June 23rd, 2020
As the world begins to reopen following COVID-19, every business environment needs to address specific needs and unique challenges to ensure a safe workplace. As our team of architects, interior designers and mechanical engineers research the future of the workplace, we provide insights on how our clients organizations can maintain and prioritize the health and safety of their employees when they make the decision to return to the office.
Adapting to the new normal
COVID-19 has forced office environments to change. From reducing employees’ physical presence in the office to significantly increasing sanitation protocols, this period of transition will require everyone to adapt. Before all else, it is important that staff feel safe, welcomed and heard during this time. Having access to fresh air, operable windows, sensors and touchless environments, in addition to safety reminders and self-assessments will be key to making this new environment work.
Office of the future
COVID-19 has changed the way we work, requiring us to bring aspects of our workplace into our homes. But offices and open plan concept environments are not going away. These spaces play an important part in a team’s productivity, health and culture.
“The office is absolutely not dead, and it is not going away. This period has reinforced society’s need for social proximity and this desire will shape next steps. Sustainable, efficient, and cost-effective solutions to accommodate new ways of working and living are needed.” said Drew Hauser, Director of Design and Business Development.
As we go forward, our ideas of workplace design will change for good. Architect Magazine state: “the likely reality is that we will eventually return to a collective workplace, but one that has changed beyond what we could have previously imagined. In the now-transformed future office environment, the fundamental question will not concern which trends are on the rise or wane, but how to balance seemingly conflicting criteria. For example, community is an intrinsic human need, yet so is wellness.”
We anticipate a trend toward smaller, better-thought-out office buildings with improved mechanical systems and ventilation. We need to reimagine the workplace to ensure that safe distance is achievable, touchless and sensored tools are in place, and meeting spaces are well ventilated.
“With infectious diseases transmitted through aerosols, HVAC systems can have a major effect on the transmission from the primary host to secondary hosts. HVAC professionals play an important role in protecting building occupants by interrupting the indoor dissemination of infectious aerosols with HVAC and LEV systems” states a report from ASHRAE.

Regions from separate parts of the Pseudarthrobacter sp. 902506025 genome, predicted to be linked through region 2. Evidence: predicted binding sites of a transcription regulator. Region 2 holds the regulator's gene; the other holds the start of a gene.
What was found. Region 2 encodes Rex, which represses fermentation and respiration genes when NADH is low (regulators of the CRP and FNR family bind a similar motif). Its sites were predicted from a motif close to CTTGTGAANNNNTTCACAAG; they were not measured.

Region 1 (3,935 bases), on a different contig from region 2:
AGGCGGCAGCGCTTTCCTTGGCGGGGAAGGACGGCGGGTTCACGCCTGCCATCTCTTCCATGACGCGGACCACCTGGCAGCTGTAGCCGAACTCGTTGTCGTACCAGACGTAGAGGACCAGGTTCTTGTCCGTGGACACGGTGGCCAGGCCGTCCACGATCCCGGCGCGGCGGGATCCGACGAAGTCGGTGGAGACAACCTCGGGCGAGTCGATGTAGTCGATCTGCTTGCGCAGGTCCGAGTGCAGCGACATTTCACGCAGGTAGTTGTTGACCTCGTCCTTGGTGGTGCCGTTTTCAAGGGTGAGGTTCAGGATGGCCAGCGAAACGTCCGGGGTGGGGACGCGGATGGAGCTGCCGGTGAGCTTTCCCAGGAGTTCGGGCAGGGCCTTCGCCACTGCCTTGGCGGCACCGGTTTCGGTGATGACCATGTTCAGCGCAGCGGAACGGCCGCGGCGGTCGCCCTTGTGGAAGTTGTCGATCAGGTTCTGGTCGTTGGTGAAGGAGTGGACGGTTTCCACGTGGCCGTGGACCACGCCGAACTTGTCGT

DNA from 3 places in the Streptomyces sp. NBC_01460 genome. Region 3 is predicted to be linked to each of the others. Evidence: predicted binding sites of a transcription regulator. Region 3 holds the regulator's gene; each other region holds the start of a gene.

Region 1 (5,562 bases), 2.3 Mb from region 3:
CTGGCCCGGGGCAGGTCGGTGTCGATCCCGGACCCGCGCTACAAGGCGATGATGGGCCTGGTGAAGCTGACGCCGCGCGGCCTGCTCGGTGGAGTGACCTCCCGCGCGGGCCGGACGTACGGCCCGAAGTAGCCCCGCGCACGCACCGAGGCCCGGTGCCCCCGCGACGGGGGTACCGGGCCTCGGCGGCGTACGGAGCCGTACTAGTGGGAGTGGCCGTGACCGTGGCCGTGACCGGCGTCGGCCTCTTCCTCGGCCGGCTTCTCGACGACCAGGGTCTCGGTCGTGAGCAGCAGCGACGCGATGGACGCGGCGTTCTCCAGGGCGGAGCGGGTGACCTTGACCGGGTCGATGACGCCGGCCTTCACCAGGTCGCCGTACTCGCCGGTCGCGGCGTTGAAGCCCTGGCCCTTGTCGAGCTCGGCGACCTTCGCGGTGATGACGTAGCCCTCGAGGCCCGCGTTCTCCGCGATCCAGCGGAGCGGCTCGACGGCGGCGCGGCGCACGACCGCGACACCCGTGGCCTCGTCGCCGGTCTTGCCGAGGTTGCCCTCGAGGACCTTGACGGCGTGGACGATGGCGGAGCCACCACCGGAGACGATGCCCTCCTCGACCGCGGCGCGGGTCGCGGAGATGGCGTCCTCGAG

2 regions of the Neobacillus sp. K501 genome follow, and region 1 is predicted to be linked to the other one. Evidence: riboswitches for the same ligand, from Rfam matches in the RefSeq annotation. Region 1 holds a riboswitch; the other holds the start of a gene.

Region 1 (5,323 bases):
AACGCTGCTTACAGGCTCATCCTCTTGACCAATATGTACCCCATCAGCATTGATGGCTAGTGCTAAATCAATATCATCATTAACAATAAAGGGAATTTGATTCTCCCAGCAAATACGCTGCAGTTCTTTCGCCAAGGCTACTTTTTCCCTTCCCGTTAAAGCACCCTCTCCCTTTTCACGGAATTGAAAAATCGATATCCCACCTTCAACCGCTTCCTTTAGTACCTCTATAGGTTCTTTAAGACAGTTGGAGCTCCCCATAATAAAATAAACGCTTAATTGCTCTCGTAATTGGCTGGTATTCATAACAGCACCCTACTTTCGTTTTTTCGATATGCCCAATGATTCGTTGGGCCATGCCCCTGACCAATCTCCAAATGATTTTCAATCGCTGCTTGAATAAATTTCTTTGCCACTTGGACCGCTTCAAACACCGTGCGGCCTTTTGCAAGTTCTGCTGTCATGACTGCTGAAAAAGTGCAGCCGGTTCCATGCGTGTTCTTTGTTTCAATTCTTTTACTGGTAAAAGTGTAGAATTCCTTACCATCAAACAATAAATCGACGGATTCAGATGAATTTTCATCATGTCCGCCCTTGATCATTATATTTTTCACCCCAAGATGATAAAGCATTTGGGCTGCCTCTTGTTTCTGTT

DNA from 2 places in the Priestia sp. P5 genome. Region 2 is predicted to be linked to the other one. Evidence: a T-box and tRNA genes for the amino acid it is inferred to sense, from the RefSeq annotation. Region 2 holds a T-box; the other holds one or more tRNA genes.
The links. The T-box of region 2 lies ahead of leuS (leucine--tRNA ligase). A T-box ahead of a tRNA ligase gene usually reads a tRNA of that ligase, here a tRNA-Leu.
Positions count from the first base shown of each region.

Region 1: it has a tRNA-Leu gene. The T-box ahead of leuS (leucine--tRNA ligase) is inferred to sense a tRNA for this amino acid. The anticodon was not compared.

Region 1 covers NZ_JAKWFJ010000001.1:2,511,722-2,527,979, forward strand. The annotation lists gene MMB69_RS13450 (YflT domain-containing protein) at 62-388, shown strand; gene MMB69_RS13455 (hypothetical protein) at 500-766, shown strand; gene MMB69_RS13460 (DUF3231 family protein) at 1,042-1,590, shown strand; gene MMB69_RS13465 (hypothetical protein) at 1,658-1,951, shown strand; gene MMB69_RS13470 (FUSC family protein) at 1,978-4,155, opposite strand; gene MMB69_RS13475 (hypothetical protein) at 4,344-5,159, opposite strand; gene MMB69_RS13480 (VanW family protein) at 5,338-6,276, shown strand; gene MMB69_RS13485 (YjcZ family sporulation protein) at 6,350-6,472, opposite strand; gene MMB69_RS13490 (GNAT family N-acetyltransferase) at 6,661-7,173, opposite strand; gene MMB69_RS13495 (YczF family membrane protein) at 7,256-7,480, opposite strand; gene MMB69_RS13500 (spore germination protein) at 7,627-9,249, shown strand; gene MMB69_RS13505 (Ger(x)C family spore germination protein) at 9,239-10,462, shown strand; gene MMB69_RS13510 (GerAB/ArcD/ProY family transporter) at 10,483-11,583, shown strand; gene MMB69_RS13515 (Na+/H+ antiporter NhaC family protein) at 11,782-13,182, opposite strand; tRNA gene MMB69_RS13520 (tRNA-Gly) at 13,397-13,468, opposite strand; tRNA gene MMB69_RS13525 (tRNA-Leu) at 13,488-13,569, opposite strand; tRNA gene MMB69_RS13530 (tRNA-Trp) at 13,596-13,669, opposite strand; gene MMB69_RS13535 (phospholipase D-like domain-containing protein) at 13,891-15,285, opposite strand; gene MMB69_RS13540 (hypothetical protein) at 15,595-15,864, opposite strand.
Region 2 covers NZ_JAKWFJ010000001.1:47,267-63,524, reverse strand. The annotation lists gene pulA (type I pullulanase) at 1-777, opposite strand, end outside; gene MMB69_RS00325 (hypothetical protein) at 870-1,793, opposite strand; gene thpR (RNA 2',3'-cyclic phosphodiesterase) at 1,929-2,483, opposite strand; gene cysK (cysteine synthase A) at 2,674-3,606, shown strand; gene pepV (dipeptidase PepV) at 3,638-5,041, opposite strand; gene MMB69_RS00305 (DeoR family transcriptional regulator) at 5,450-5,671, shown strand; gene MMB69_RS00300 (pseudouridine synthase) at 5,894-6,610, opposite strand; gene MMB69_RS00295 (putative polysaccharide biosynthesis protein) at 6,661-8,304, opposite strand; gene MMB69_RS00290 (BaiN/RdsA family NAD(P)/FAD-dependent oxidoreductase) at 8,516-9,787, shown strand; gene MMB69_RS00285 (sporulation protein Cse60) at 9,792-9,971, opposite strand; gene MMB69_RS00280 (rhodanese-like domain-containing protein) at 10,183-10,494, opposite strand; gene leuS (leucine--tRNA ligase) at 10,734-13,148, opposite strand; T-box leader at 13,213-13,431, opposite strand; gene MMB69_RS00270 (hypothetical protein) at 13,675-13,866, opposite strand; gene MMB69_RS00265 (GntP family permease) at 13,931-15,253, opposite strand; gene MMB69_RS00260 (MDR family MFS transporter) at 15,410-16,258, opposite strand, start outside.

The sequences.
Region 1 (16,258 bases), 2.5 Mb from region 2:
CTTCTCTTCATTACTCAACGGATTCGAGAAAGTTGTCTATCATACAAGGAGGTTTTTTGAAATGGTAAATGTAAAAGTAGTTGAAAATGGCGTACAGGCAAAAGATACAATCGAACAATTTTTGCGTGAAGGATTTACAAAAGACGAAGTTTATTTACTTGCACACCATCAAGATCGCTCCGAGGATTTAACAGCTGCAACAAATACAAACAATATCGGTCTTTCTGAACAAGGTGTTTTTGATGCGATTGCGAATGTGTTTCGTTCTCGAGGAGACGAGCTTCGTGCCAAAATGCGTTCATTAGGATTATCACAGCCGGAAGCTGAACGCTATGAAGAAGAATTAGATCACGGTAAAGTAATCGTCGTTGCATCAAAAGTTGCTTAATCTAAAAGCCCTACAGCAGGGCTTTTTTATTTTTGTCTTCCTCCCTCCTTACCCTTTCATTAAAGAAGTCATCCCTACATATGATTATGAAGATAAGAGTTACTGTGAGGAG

Mary Georgious, Mechanical Engineering Lead, adds: “To create a healthy working environment, now more than ever before, it is critical to provide proper ventilation and HEPA filtration to reduce air borne exposure. Poorly ventilated spaces with a lack of individual or zonal HVAC control cause thermal stress to users which can lead to a reduction in people’s ability to fight an airborne virus.”
“It is important that building owners and facilities managers take this opportunity to asses their current systems, complete calculations to determine fresh air for maximum occupancy ratio and improve systems within the space if required. These updates will lead to improved building operations and a healthy environment.”
As we look to design more sophisticated office spaces we anticipate that the office will become a hub of interaction. While remote working will facilitate intense and focused work, the office will shift into a much more dynamic environment.
“Flexibility and collaboration will be key”, adds Dora Lomax, Interior Design Lead. “Floor plans will look different, they will offer more flexible options and space allocation will be adjusted, for example to allow for the widening of corridors or the movement of desks on wheels. Companies will want the ability to quickly modify and scale their workplaces.”
mcCallumSather workspace in Westinghouse HQ case study
mcCallumSather’s 10,000-square-foot space workspace was designed to be flexible, adaptable and energy efficient. This design foresight intended to future proof the building and tenants from the most severe impacts of climate change but has also allowed us to adapt our space to respond to COVID-19. See below features of our space that can be implemented to suit your needs:
- Open work environment with a variety of appropriately scaled meeting rooms that allows for physical distancing as may be required operable windows
- Proper filtration in our dedicated outdoor units and hydronic heating
- Sensors installed to monitor C02 concentration
- Touchless environment: Lights are on occupancy and daylight sensors, touchless faucets are electronically activated
- A design allowing for generous circulation and an adaptable way to travel form ingress, throughout and egress
- Thoughtfully chosen products that have cleanable, wipeable surfaces
Drew Hauser adds: “For us, the office is a meeting hub, and a place for collaboration and research. It is also important for our recruitment because it’s a reflection of our culture. It’s where people will learn and interact.”
Simply put, the new normal is for facilities’ design, maintenance, and operations to inspire a sense of health, safety, and trust for users.
For leasing opportunities in Westinghouse HQ please visit: https://www.westinghousehq.com/